Be aware that dishes in winstubs can be belly-busters, and are often meat-based. Les Chauveins, which opened in 2018, is the first restaurant to offer traditional rentals as a small-plate experience, and this is a revelation. Chef Quentin Bangratz, with his maître-d’son Yannick, offers gastronomic, tapas-style versions of this typical hearty fare that puts the delicacy into “local delicacies”, from tiny pieces. Fleischschnacka Rhino’s seasonal white asparagus-flavored cappuccino – pasta-roasted beef.
Meanwhile, the “bistronomic” restaurant La Hache offers the region’s famous black pudding (Black pudding) Mouthwatering sausage-and-mash, and its dining room in the old customs house is conveniently located within 10 meters of a good cocktail bar, if you need aperitif or digestive. Le Douanier is owned by Solomon Akbult, who runs a bartending school that has helped promote the city’s growing mixology scene. For the full speaking experience, head to Eden Place, hidden behind velvet beds and concrete walls behind the pizza parlor’s kitchen – or for good vibes, try the Drunky Stark Social Club, which opened its magnificent oval bar on two floors last year. A bank that has been abandoned for three decades.
The past and future of Strasbourg is an excellent example of how the barrage survives on the Wauban, a 17th-century dam built to flood the city if it ever came under attack. The tunnel at the base of the dam is a unique collection of discarded and broken statues – and on its far side, a monochrome manga-style mural announces the entrance to the 20-year-old Musée d’Art Moderne et Contemporain (Mamcs). A recent revision of its permanent collection is an object lesson to make modern art accessible, a ground floor that works thematically (The Buddy, The Brass Stroke), and studios where visitors can experience Kandinsky’s colorful tiled music room, then create them. . Own audio-inspired composition.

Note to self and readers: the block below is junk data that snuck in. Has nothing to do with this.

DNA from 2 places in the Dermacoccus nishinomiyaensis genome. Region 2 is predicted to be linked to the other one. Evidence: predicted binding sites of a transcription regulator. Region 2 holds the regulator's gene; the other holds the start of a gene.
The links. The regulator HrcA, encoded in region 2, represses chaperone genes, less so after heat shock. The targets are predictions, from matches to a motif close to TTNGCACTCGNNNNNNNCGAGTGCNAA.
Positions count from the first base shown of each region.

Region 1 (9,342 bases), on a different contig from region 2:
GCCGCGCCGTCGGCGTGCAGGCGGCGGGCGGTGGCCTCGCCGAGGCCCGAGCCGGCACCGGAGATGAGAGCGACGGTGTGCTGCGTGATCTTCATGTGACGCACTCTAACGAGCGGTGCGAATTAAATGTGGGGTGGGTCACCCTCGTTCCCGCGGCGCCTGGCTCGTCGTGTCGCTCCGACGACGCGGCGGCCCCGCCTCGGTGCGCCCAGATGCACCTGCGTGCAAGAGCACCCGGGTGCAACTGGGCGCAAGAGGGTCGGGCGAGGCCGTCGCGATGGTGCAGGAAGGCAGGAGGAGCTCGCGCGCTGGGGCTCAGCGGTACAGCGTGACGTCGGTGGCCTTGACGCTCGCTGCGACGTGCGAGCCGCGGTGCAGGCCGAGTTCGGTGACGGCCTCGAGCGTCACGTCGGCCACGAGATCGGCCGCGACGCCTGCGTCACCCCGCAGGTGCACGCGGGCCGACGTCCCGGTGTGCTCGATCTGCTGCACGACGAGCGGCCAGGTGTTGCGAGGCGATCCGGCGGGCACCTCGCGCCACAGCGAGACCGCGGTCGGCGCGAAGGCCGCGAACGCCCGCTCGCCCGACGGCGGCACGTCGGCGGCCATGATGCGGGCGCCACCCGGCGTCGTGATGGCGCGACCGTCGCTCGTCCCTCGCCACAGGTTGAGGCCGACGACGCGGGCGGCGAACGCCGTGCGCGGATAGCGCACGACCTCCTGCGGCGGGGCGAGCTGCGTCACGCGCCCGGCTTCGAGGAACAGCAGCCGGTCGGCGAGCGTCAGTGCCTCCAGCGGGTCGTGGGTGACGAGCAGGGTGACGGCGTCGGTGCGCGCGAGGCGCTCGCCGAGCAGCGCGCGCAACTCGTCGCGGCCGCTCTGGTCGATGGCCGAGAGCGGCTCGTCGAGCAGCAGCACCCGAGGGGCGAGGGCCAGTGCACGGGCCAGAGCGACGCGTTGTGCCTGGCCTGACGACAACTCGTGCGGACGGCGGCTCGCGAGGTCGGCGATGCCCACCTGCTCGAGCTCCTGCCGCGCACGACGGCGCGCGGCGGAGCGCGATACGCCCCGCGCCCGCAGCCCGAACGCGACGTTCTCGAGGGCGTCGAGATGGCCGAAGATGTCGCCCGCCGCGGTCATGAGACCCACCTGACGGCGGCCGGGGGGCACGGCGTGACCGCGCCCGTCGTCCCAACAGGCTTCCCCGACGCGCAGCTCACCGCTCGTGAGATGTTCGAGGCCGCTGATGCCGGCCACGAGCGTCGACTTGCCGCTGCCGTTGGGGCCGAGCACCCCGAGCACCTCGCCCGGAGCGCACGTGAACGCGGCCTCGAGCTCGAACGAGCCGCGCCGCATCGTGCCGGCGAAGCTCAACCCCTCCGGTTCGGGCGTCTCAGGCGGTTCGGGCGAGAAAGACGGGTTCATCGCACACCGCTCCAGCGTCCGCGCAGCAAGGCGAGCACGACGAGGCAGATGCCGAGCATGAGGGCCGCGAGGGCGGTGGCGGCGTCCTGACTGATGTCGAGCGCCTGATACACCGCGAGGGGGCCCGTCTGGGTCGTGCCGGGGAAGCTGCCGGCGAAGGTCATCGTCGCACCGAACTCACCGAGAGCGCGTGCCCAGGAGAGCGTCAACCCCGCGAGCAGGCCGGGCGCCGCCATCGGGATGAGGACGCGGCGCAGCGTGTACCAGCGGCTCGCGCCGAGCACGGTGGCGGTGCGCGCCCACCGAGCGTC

Together, the city’s museums offer a detailed view of the complex history of the Roman era. The gallery, dedicated to Tomi Ungerer, pays tribute to an Alsatian illustrator and satirist who is beloved for his children’s books. Classical music plays a major role in the cultural life of the city, thanks to its Philharmonic Orchestra, its Opera National du Rin, and its world-class conservator, while La Latera features a wide range of gigs, festivals and club nights. , Kept in the former dairy. Performances at the Theater National de Strasbourg are largely in French, but some fringe venues, such as the Theater de la Choc, specialize in performances in the Alsatian language, with subtitles.
Outside / Neighbor
The Parc des L’Orangery has existed since the French Revolution, and its Josephine pavilion (named after Napoleon’s queen) was built to accommodate 140 orange trees confiscated by Republicans from some local elites. Northeast of Neustadt, this welcoming green space outside the crowded Grande-Ile can be easily reached by bus or bike; More roundabout e-line tram rides provide excellent views of the European Parliament building along the way. The park alone is worth a look for storks: when they arrive in September each year, they build their nests by the trees, where they care for their young and gracefully head over 2,600 hectares (6,425 acres) of parkland.
The road back to Neustadt passes through the consular district, with flags and placards in large residences showing all the countries represented in the European administration and in the botanical gardens of the university. Next to them is the unique sunken building (now abandoned) of the Department of Seismology, the first of its kind on the continent; Next to the university library – its roof adorned with figures of famous men teaching – are the newly restored Art Nouveau municipal baths.
Where to live
Opened at the end of 2021, Hotel Leonor (double the € 111 room only) is a stylish fusion of Strasbourg’s past and present. Only the beginning of the 19th century mask; Behind it is a secret courtyard overlooked by a more impressive building, the former mansion of Marshall Leonor, the governor of Alsace. With French interior design by French designer Jean-Philippe Neuel and two Michelin-starred chef Nicholas Stam-Corby-inspected restaurants, Leonor has already become a place to drink and eat, an urban refuge under the shadow of Saint Pierre-le-Jean. The church, which dates back to early medieval times, and less than a minute from the canal.
Eurostar provided travel on an interrail pass from London St. Pancras to Paris; Prices start at € 185 (interrail.eu/en). The trip was provided by a visit to Strasbourg (visitstrasbourg.fr)